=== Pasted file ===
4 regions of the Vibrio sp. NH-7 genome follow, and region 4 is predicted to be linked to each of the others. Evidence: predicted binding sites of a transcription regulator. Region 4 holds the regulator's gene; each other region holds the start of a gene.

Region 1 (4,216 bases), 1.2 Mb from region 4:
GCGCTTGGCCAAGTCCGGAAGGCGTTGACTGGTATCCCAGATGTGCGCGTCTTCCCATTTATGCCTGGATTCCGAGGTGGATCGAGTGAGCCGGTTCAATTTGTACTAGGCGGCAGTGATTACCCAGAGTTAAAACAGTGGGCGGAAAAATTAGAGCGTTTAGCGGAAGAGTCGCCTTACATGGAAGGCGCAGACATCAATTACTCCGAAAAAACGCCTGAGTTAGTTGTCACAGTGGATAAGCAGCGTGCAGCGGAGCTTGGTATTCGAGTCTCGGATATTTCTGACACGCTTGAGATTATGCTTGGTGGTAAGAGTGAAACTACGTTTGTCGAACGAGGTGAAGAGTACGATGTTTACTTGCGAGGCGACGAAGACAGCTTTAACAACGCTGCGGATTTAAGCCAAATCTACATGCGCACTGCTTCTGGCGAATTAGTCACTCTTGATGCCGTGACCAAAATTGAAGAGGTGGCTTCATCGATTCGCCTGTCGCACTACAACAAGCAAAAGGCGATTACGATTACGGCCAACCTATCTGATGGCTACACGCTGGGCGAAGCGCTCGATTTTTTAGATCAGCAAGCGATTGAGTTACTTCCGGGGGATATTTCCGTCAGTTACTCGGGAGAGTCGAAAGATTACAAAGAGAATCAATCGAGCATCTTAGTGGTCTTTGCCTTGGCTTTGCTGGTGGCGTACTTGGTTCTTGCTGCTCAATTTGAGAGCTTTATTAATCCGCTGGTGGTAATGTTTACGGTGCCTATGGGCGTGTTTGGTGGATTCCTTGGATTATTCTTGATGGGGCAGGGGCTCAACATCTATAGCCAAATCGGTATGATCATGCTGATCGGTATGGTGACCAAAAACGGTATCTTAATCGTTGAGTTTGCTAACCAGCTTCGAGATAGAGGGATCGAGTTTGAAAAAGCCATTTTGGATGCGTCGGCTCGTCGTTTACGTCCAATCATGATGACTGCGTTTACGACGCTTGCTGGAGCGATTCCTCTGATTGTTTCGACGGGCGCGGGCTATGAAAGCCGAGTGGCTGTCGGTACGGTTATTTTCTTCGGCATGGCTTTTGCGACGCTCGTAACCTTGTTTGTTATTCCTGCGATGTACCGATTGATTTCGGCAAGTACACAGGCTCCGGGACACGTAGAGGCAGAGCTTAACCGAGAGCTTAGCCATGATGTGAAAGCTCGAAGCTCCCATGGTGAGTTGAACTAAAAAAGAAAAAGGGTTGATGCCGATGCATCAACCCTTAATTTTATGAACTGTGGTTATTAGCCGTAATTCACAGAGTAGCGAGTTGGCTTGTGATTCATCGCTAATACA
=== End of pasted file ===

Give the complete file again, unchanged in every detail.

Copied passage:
4 regions of the Vibrio sp. NH-7 genome follow, and region 4 is predicted to be linked to each of the others. Evidence: predicted binding sites of a transcription regulator. Region 4 holds the regulator's gene; each other region holds the start of a gene.

Region 1 (4,216 bases), 1.2 Mb from region 4:
GCGCTTGGCCAAGTCCGGAAGGCGTTGACTGGTATCCCAGATGTGCGCGTCTTCCCATTTATGCCTGGATTCCGAGGTGGATCGAGTGAGCCGGTTCAATTTGTACTAGGCGGCAGTGATTACCCAGAGTTAAAACAGTGGGCGGAAAAATTAGAGCGTTTAGCGGAAGAGTCGCCTTACATGGAAGGCGCAGACATCAATTACTCCGAAAAAACGCCTGAGTTAGTTGTCACAGTGGATAAGCAGCGTGCAGCGGAGCTTGGTATTCGAGTCTCGGATATTTCTGACACGCTTGAGATTATGCTTGGTGGTAAGAGTGAAACTACGTTTGTCGAACGAGGTGAAGAGTACGATGTTTACTTGCGAGGCGACGAAGACAGCTTTAACAACGCTGCGGATTTAAGCCAAATCTACATGCGCACTGCTTCTGGCGAATTAGTCACTCTTGATGCCGTGACCAAAATTGAAGAGGTGGCTTCATCGATTCGCCTGTCGCACTACAACAAGCAAAAGGCGATTACGATTACGGCCAACCTATCTGATGGCTACACGCTGGGCGAAGCGCTCGATTTTTTAGATCAGCAAGCGATTGAGTTACTTCCGGGGGATATTTCCGTCAGTTACTCGGGAGAGTCGAAAGATTACAAAGAGAATCAATCGAGCATCTTAGTGGTCTTTGCCTTGGCTTTGCTGGTGGCGTACTTGGTTCTTGCTGCTCAATTTGAGAGCTTTATTAATCCGCTGGTGGTAATGTTTACGGTGCCTATGGGCGTGTTTGGTGGATTCCTTGGATTATTCTTGATGGGGCAGGGGCTCAACATCTATAGCCAAATCGGTATGATCATGCTGATCGGTATGGTGACCAAAAACGGTATCTTAATCGTTGAGTTTGCTAACCAGCTTCGAGATAGAGGGATCGAGTTTGAAAAAGCCATTTTGGATGCGTCGGCTCGTCGTTTACGTCCAATCATGATGACTGCGTTTACGACGCTTGCTGGAGCGATTCCTCTGATTGTTTCGACGGGCGCGGGCTATGAAAGCCGAGTGGCTGTCGGTACGGTTATTTTCTTCGGCATGGCTTTTGCGACGCTCGTAACCTTGTTTGTTATTCCTGCGATGTACCGATTGATTTCGGCAAGTACACAGGCTCCGGGACACGTAGAGGCAGAGCTTAACCGAGAGCTTAGCCATGATGTGAAAGCTCGAAGCTCCCATGGTGAGTTGAACTAAAAAAGAAAAAGGGTTGATGCCGATGCATCAACCCTTAATTTTATGAACTGTGGTTATTAGCCGTAATTCACAGAGTAGCGAGTTGGCTTGTGATTCATCGCTAATACA